Recipients of this year’s Elliot and Anne Richardson Fellowships in Public Service will be working in locales as distant as Africa and as close as Boston. Their efforts will assist children and adults on a wide variety of issues.
This year’s fellows are:
Anne Beckett ’04, of Phoenix, Ariz., a social studies concentrator at Harvard, will travel to Kampala, Uganda, where she will focus on orphan-care issues. She will be based at the Little Angels Babies’ Home and will intern at SOS-Kinderdorf’s Children’s Village in nearby Entebbe. Her postgraduate career plans are to do social work with a focus on child-care issues in either the United States or East Africa.
Sara Mixter ’04, a history and science concentrator from Chevy Chase, Md., has designed a fellowship position at the Boston Medical Center that will bridge the Family Advocacy Program (FAP) and Project Health’s direct advocacy work with clients. After the fellowship, she will attend medical school and eventually work as a pediatrician in an urban hospital or health center where she can pursue patient and policy advocacy.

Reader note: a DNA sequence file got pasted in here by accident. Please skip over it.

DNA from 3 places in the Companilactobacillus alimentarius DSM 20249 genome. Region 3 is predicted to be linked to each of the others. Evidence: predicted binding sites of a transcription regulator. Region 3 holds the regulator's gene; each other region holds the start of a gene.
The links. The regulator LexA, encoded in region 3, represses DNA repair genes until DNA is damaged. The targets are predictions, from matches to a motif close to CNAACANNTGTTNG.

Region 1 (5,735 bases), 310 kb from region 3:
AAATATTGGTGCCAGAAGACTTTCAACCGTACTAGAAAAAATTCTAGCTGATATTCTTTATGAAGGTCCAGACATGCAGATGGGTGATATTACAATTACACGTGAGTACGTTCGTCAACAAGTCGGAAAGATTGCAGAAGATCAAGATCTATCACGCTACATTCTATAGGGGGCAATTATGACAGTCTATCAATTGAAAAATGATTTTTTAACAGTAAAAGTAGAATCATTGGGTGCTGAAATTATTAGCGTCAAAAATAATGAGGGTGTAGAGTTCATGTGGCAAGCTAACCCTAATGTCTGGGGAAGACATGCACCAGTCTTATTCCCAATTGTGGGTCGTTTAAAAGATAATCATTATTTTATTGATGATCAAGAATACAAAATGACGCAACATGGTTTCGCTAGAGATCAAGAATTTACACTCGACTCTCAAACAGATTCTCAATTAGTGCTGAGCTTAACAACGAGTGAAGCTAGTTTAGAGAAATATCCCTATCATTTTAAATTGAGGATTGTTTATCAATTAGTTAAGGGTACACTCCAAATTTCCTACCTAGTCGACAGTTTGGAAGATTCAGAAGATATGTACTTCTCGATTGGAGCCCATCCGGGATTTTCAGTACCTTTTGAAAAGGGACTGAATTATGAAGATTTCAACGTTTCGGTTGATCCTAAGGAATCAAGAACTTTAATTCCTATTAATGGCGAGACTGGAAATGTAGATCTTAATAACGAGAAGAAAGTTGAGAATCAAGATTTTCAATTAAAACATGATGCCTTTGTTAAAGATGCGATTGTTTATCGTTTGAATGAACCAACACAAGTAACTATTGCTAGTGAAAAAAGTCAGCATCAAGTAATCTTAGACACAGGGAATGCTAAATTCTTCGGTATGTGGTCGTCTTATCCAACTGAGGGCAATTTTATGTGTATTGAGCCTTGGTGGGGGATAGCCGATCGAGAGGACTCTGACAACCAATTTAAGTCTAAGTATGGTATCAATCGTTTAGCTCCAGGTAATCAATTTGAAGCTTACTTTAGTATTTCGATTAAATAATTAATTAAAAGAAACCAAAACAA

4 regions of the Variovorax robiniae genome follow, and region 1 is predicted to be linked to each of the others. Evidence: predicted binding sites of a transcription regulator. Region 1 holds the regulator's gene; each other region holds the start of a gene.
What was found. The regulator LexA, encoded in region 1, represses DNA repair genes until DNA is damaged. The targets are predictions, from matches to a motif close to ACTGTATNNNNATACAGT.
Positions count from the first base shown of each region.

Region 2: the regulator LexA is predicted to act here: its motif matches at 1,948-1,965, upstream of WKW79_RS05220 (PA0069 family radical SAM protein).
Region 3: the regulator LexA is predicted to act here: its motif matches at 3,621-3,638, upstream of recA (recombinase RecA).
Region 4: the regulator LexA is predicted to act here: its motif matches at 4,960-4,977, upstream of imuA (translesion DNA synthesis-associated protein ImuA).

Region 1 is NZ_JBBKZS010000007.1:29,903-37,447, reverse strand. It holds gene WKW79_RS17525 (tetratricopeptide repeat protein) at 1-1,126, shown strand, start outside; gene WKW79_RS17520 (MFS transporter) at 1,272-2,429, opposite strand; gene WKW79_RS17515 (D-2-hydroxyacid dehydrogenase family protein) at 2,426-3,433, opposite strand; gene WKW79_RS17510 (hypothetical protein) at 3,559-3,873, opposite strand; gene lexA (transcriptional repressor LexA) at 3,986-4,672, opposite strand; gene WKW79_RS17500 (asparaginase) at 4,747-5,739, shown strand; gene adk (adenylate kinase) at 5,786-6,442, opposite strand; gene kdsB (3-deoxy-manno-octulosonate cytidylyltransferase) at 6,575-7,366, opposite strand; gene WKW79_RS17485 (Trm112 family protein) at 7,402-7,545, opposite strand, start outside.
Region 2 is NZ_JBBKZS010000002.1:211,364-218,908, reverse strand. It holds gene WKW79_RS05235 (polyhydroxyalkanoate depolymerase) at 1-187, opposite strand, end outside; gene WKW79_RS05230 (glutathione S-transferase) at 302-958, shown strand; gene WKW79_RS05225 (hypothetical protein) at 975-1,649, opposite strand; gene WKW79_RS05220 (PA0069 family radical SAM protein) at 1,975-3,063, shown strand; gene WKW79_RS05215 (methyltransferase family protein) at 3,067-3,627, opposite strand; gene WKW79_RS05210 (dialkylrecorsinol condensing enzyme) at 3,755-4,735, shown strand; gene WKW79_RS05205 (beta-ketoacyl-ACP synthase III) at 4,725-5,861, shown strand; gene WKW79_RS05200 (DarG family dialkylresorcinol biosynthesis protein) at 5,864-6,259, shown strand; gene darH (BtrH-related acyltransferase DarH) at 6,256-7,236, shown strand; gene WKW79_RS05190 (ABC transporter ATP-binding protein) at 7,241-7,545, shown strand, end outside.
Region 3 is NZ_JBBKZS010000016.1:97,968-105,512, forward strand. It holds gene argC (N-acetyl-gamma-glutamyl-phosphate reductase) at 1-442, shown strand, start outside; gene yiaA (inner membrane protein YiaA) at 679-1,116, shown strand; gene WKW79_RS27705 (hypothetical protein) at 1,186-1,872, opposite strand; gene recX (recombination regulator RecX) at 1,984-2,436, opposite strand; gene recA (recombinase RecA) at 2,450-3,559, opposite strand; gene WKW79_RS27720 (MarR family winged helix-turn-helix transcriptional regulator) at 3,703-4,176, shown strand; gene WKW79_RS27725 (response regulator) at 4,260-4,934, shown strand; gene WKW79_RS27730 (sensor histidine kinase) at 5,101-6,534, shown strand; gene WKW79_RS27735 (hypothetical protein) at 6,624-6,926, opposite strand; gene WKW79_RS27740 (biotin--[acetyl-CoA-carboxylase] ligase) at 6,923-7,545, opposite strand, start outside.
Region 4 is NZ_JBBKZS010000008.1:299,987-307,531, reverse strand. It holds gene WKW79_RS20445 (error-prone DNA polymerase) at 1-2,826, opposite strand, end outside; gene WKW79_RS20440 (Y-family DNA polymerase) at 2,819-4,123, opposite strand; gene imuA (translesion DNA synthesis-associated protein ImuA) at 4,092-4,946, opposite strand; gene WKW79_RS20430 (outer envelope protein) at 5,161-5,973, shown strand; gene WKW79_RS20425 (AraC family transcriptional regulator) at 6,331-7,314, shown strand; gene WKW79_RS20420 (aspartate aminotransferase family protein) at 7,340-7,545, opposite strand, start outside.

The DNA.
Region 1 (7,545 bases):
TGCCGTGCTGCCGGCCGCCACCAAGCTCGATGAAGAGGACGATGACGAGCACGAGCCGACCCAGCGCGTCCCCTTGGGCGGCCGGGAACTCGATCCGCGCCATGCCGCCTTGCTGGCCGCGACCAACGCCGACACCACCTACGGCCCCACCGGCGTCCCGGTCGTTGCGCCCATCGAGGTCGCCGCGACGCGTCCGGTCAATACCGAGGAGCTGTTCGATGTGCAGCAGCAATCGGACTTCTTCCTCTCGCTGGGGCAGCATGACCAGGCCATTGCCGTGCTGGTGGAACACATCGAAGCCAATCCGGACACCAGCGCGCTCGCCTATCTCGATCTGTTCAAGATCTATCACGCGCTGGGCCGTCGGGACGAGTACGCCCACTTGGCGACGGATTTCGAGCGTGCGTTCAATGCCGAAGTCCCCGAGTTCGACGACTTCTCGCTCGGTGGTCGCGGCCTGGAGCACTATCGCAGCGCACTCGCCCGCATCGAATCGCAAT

Laura Weidman ’04, who hails from New York City and concentrated in psychology, will spearhead a project to expand CityStep, a student-run public service organization. This expansion will ensure a continuing and self-sustaining program in West Philadelphia and at the University of Pennsylvania, and it will be modeled closely on CityStep/Cambridge. Weidman plans to pursue a career in public service, with a primary interest in youth development and education.
The Richardson Fellowships are designed to encourage and enhance the pursuit of careers in public service, to emphasize Harvard’s commitment to the value of this service, and to pay tribute to Elliot and Anne Richardson, who as individuals and as a team exemplified the highest ideals of public service. Elliot Richardson held three successive Cabinet posts during the Nixon administration, as well as an ambassadorship and a Cabinet post in the Ford administration. Anne Richardson joined the national efforts of Reading Is Fundamental during its infancy and served as its chair from 1981 to 1996. Both enjoyed long and diverse records of service at Harvard and are the only husband and wife to have served on Harvard’s Board of Overseers.